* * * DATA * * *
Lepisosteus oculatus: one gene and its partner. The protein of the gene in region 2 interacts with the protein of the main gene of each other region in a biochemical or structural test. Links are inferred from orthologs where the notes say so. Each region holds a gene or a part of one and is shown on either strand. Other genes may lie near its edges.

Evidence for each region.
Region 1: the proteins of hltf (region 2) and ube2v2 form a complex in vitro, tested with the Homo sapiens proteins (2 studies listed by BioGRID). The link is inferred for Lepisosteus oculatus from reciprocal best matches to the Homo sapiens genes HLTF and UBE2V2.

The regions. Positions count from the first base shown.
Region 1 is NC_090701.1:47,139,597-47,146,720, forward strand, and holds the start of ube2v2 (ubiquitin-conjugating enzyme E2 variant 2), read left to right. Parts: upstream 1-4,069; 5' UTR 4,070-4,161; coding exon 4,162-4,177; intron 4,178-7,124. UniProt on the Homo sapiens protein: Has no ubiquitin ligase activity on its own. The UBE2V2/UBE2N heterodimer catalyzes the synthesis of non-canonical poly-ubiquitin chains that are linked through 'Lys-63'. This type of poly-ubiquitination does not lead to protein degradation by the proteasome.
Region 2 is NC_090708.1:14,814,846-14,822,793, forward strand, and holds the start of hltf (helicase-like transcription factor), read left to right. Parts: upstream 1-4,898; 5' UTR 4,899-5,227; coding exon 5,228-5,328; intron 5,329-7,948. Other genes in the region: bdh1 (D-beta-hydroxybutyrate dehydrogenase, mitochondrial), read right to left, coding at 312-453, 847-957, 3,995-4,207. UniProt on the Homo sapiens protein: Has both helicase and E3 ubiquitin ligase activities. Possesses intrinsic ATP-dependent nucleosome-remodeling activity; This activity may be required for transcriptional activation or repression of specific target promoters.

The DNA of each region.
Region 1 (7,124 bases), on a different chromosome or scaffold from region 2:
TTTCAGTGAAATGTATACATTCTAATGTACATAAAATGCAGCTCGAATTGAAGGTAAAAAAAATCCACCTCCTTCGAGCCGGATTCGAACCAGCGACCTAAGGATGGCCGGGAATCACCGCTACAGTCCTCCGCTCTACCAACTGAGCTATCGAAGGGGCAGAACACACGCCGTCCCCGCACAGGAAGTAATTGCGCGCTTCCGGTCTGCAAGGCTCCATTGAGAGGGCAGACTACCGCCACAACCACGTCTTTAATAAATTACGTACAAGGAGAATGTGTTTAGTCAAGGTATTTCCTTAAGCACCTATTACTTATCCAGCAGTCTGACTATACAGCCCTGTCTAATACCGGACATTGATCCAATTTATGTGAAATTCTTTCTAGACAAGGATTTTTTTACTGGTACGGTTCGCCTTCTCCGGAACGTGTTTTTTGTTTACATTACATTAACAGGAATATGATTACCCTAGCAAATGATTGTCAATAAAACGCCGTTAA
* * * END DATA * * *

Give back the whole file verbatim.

Lepisosteus oculatus: one gene and its partner. The protein of the gene in region 2 interacts with the protein of the main gene of each other region in a biochemical or structural test. Links are inferred from orthologs where the notes say so. Each region holds a gene or a part of one and is shown on either strand. Other genes may lie near its edges.

Evidence for each region.
Region 1: the proteins of hltf (region 2) and ube2v2 form a complex in vitro, tested with the Homo sapiens proteins (2 studies listed by BioGRID). The link is inferred for Lepisosteus oculatus from reciprocal best matches to the Homo sapiens genes HLTF and UBE2V2.

The regions. Positions count from the first base shown.
Region 1 is NC_090701.1:47,139,597-47,146,720, forward strand, and holds the start of ube2v2 (ubiquitin-conjugating enzyme E2 variant 2), read left to right. Parts: upstream 1-4,069; 5' UTR 4,070-4,161; coding exon 4,162-4,177; intron 4,178-7,124. UniProt on the Homo sapiens protein: Has no ubiquitin ligase activity on its own. The UBE2V2/UBE2N heterodimer catalyzes the synthesis of non-canonical poly-ubiquitin chains that are linked through 'Lys-63'. This type of poly-ubiquitination does not lead to protein degradation by the proteasome.
Region 2 is NC_090708.1:14,814,846-14,822,793, forward strand, and holds the start of hltf (helicase-like transcription factor), read left to right. Parts: upstream 1-4,898; 5' UTR 4,899-5,227; coding exon 5,228-5,328; intron 5,329-7,948. Other genes in the region: bdh1 (D-beta-hydroxybutyrate dehydrogenase, mitochondrial), read right to left, coding at 312-453, 847-957, 3,995-4,207. UniProt on the Homo sapiens protein: Has both helicase and E3 ubiquitin ligase activities. Possesses intrinsic ATP-dependent nucleosome-remodeling activity; This activity may be required for transcriptional activation or repression of specific target promoters.

The DNA of each region.
Region 1 (7,124 bases), on a different chromosome or scaffold from region 2:
TTTCAGTGAAATGTATACATTCTAATGTACATAAAATGCAGCTCGAATTGAAGGTAAAAAAAATCCACCTCCTTCGAGCCGGATTCGAACCAGCGACCTAAGGATGGCCGGGAATCACCGCTACAGTCCTCCGCTCTACCAACTGAGCTATCGAAGGGGCAGAACACACGCCGTCCCCGCACAGGAAGTAATTGCGCGCTTCCGGTCTGCAAGGCTCCATTGAGAGGGCAGACTACCGCCACAACCACGTCTTTAATAAATTACGTACAAGGAGAATGTGTTTAGTCAAGGTATTTCCTTAAGCACCTATTACTTATCCAGCAGTCTGACTATACAGCCCTGTCTAATACCGGACATTGATCCAATTTATGTGAAATTCTTTCTAGACAAGGATTTTTTTACTGGTACGGTTCGCCTTCTCCGGAACGTGTTTTTTGTTTACATTACATTAACAGGAATATGATTACCCTAGCAAATGATTGTCAATAAAACGCCGTTAA